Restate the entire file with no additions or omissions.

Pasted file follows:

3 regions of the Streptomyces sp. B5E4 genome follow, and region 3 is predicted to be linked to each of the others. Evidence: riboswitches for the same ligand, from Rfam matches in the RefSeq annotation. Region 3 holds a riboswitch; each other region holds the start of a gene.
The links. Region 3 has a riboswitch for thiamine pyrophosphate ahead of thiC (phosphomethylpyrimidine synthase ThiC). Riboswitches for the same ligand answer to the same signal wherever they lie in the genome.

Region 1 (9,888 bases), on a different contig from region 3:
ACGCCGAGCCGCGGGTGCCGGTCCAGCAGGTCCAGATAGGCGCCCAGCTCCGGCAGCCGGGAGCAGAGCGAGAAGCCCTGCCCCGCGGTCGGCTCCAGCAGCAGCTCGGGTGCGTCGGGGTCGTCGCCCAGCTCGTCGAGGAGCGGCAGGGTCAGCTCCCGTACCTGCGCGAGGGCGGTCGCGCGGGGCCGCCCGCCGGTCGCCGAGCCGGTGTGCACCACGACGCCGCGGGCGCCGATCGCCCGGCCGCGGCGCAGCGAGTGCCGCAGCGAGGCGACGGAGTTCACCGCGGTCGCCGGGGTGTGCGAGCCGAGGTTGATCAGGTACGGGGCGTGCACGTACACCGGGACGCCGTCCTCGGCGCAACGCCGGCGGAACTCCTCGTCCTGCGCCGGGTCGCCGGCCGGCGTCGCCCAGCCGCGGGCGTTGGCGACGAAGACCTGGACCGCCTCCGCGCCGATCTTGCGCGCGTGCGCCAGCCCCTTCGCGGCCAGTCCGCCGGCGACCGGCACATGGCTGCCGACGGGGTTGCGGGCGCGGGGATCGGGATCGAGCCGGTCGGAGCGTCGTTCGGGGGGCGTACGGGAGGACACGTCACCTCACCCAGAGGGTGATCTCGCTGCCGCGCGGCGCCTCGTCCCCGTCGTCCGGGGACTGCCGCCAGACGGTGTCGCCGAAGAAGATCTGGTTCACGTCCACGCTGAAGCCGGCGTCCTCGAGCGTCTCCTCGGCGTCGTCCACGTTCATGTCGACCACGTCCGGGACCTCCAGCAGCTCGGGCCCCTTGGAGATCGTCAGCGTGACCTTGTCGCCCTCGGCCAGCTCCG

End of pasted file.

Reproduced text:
3 regions of the Streptomyces sp. B5E4 genome follow, and region 3 is predicted to be linked to each of the others. Evidence: riboswitches for the same ligand, from Rfam matches in the RefSeq annotation. Region 3 holds a riboswitch; each other region holds the start of a gene.
The links. Region 3 has a riboswitch for thiamine pyrophosphate ahead of thiC (phosphomethylpyrimidine synthase ThiC). Riboswitches for the same ligand answer to the same signal wherever they lie in the genome.

Region 1 (9,888 bases), on a different contig from region 3:
ACGCCGAGCCGCGGGTGCCGGTCCAGCAGGTCCAGATAGGCGCCCAGCTCCGGCAGCCGGGAGCAGAGCGAGAAGCCCTGCCCCGCGGTCGGCTCCAGCAGCAGCTCGGGTGCGTCGGGGTCGTCGCCCAGCTCGTCGAGGAGCGGCAGGGTCAGCTCCCGTACCTGCGCGAGGGCGGTCGCGCGGGGCCGCCCGCCGGTCGCCGAGCCGGTGTGCACCACGACGCCGCGGGCGCCGATCGCCCGGCCGCGGCGCAGCGAGTGCCGCAGCGAGGCGACGGAGTTCACCGCGGTCGCCGGGGTGTGCGAGCCGAGGTTGATCAGGTACGGGGCGTGCACGTACACCGGGACGCCGTCCTCGGCGCAACGCCGGCGGAACTCCTCGTCCTGCGCCGGGTCGCCGGCCGGCGTCGCCCAGCCGCGGGCGTTGGCGACGAAGACCTGGACCGCCTCCGCGCCGATCTTGCGCGCGTGCGCCAGCCCCTTCGCGGCCAGTCCGCCGGCGACCGGCACATGGCTGCCGACGGGGTTGCGGGCGCGGGGATCGGGATCGAGCCGGTCGGAGCGTCGTTCGGGGGGCGTACGGGAGGACACGTCACCTCACCCAGAGGGTGATCTCGCTGCCGCGCGGCGCCTCGTCCCCGTCGTCCGGGGACTGCCGCCAGACGGTGTCGCCGAAGAAGATCTGGTTCACGTCCACGCTGAAGCCGGCGTCCTCGAGCGTCTCCTCGGCGTCGTCCACGTTCATGTCGACCACGTCCGGGACCTCCAGCAGCTCGGGCCCCTTGGAGATCGTCAGCGTGACCTTGTCGCCCTCGGCCAGCTCCG